The 21st century will be an urban century.
In the urban century, cities that build and maintain great park systems will be great, livable cities. Those that do not will ultimately fall behind and be forced to catch up through retrofitting, a politically challenging and expensive process that is limited in terms of design and ecological outcomes.
Planning for the urban century requires a global revival of two critical concepts pioneered by Frederick Law Olmsted, Sr. in the 19th century, as the United States went through a similar shift of rural to urban migration that the rest of the world is experiencing today. Olmsted recognized that parks are city-shaping infrastructure, and like all forms of infrastructure, they work best when installed before the city grows. Central Park in New York, Olmsted’s most famous park, epitomizes this vision. It was built 30 blocks north of the edge of the city, but named Central Park, reflecting his confidence that the park would become the heart of the city.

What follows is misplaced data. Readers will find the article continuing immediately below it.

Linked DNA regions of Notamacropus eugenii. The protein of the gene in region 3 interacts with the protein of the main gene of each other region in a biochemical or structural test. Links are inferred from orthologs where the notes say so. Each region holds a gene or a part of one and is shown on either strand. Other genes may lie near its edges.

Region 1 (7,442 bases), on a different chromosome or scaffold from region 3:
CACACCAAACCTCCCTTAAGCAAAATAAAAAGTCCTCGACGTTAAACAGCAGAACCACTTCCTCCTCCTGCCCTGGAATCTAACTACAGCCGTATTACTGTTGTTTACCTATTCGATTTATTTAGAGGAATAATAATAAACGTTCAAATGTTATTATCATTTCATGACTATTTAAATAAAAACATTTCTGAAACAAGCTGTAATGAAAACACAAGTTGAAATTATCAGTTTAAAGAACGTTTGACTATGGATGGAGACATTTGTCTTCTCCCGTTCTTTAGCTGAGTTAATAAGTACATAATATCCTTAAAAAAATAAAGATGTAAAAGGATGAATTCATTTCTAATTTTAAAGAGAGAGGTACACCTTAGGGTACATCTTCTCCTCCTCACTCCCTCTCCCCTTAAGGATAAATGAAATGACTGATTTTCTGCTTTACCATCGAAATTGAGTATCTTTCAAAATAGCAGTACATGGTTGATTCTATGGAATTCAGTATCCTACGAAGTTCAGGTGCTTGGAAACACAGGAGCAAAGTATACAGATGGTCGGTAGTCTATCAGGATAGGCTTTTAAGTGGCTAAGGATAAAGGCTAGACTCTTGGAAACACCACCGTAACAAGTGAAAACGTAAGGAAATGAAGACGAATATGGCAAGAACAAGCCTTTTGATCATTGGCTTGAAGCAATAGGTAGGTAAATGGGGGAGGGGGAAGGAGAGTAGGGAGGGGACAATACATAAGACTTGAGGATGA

Fast forward almost half a century to Olmsted’s last design for a park system, in Louisville, KY. Olmsted had by this stage of his career firmly arrived at his second major realization: Parks designed as complete integrated systems result in the best outcomes. So in Louisville, he envisioned three major parks, each one serving a different section of the city, and each encompassing a unique natural landscape–limestone uplands, shale knobs, and the Ohio River floodplain. All of the parks in Olmsted’s vision were connected by a series of parkways, and together they sketched a framework of urban form. Many cities engaged Olmsted in park design, but few actually carried it out; Louisville did build out his vision. The result: In the 20th century, Louisville formed around this system, making it one of the few cities in the world to have its period of industrial growth completely shaped by a grand Olmstedian vision. Continue reading